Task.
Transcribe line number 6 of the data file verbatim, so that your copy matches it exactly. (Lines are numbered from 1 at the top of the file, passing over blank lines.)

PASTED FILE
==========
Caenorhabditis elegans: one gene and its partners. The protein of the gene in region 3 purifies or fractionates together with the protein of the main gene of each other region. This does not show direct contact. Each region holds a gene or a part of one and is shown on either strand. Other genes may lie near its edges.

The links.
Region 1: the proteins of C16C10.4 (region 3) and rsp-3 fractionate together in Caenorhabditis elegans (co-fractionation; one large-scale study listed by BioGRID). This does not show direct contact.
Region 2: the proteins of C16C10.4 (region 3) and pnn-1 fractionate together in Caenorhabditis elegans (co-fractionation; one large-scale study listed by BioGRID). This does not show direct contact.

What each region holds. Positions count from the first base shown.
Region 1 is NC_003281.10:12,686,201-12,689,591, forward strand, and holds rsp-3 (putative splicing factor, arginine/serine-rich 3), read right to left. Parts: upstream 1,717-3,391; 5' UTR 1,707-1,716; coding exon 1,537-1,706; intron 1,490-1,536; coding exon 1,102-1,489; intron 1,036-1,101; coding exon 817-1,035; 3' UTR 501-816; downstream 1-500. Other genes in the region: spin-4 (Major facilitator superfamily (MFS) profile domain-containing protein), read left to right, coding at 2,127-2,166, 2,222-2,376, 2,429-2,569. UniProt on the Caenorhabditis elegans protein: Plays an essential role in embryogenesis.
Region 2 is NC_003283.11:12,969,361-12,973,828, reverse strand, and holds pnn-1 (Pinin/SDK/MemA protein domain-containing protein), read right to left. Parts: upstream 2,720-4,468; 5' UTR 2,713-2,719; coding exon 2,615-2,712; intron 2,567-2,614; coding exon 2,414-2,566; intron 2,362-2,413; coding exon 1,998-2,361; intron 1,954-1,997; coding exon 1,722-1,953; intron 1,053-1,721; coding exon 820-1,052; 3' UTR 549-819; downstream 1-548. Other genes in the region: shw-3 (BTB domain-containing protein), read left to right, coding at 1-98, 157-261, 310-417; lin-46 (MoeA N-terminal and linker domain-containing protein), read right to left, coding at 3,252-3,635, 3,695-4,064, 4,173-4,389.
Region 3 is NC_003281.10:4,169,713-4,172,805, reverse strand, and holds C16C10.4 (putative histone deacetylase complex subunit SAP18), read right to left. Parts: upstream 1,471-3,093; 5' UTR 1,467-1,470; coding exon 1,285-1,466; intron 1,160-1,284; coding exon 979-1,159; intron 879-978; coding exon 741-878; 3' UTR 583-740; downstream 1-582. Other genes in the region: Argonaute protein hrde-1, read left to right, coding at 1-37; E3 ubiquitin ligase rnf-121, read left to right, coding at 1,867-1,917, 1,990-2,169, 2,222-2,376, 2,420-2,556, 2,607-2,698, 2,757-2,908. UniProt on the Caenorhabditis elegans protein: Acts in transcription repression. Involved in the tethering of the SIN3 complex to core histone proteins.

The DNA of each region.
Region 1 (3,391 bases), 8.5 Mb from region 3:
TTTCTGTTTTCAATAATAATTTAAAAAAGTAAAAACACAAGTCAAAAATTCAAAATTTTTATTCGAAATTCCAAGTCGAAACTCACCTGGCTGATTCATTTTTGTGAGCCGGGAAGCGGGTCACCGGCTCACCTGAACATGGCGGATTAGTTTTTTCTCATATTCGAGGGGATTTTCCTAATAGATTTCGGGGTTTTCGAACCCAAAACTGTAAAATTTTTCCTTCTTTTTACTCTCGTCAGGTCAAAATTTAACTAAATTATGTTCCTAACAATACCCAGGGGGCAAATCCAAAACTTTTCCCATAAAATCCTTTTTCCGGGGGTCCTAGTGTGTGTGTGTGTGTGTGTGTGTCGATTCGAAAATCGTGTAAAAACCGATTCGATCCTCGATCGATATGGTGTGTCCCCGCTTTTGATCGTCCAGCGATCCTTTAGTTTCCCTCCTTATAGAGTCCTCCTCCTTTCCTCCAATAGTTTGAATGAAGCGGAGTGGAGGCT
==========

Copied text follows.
Region 1 is NC_003281.10:12,686,201-12,689,591, forward strand, and holds rsp-3 (putative splicing factor, arginine/serine-rich 3), read right to left. Parts: upstream 1,717-3,391; 5' UTR 1,707-1,716; coding exon 1,537-1,706; intron 1,490-1,536; coding exon 1,102-1,489; intron 1,036-1,101; coding exon 817-1,035; 3' UTR 501-816; downstream 1-500. Other genes in the region: spin-4 (Major facilitator superfamily (MFS) profile domain-containing protein), read left to right, coding at 2,127-2,166, 2,222-2,376, 2,429-2,569. UniProt on the Caenorhabditis elegans protein: Plays an essential role in embryogenesis.